A bad photography day – and regaining my equilibrium

I often walk along the River and the Harbour with my partner – it’s not the quickest way to town from home, but it’s a diversion to take photos and enjoy the city, and it usually adds layers of interest and fun to days that would otherwise be about chores…  except sometimes it doesn’t.

Last Saturday was one of those days.  We got to the River and there was this level of either silt, or grime, or maybe even pollution on the surface.  I’ve seen this before, but this was different – on a grey day, it had a particular texture, I think because it’s been so hot and dry lately, and the tide was coming in after a night with rain.  It’s always fascinating to me, and the first frustration was that I had left my DSLR at home, so I couldn’t film it well – and then, in a moment of total stupidity, I opened the back of my 35mm camera because I don’t know what I thought – that I’d rewound the film?  I hadn’t, and I took out a whole section of film by being clumsy and stupid, and then realised I hadn’t brought a spare.

I was pretty despairing at this point, and the river was passing, and everything looked amazing, except I couldn’t really capture it on my mobile phone.  There wasn’t an angle that really worked, and the lens-length was all wrong.  I took some film-ettes on my phone – but my hand wobbles, and the angles are wrong

I was so frustrated. Vik lent me her Holga to take photos with, even though I knew they would be the opposite of what’s a good Holga photo.  And when I have 5 shots left on a roll, I get anxious about what to take, about wasting them.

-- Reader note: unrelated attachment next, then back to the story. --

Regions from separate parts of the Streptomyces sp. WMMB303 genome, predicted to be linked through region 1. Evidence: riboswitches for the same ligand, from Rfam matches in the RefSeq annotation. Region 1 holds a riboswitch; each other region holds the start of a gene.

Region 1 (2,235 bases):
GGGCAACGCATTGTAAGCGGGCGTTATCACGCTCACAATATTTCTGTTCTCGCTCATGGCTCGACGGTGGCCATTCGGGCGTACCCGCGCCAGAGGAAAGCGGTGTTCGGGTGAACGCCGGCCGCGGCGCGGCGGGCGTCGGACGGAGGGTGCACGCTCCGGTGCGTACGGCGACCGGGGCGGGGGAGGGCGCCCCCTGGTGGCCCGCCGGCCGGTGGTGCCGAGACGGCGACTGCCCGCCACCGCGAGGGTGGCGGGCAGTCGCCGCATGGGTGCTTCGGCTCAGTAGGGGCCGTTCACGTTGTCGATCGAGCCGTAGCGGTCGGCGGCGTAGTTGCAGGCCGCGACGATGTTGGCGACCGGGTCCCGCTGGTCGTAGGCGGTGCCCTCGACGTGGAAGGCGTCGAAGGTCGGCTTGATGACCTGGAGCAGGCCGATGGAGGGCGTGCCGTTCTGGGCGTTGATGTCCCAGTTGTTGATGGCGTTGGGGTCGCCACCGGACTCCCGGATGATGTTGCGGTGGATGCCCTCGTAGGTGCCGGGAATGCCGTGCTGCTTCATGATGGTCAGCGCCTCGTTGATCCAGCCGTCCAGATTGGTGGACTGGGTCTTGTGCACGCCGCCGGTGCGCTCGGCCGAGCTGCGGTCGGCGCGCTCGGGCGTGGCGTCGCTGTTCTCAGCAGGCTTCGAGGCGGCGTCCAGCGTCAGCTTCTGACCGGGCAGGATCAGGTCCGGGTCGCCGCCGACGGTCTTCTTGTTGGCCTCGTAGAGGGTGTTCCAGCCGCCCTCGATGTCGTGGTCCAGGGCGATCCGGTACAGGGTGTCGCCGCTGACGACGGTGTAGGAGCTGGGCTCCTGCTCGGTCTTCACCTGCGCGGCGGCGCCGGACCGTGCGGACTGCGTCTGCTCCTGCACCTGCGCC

mud on the surface

mud on the surface

I was so anxious, and frustrated, and self-hating, and that’s the opposite of what I come to the river for.  But as we passed the stand of reeds we always love, I could hear the wind in them, and I stopped, and watched them move.   And I had the Tascam in my bag, and if I couldn’t take photos, I could literally record the moment instead.  Standing still, just for these little minutes and watching the reeds move, helped me regain my equilibrium.

Regaining my equilibrium

This is what I want art to do for me.  I still feel odd, talking about making art, because I still don’t trust that I’m an artist – but I can always trust the fact that no matter if what I do doesn’t look like I want it to, or looks like nothing at all to other people, I can still use the process to transform my emotions, to use it as meditation.

Those moments of stillness helped me re-set my brain, put my shoulders back, re-group and let that frustration fall off me.  We went back onto Vauxhall Bridge, and while this film was with my phone, and is nowhere near what I would have done with my DSLR and clamp, it captures the moment too.  I breathed, I filmed, and we went on with the day.

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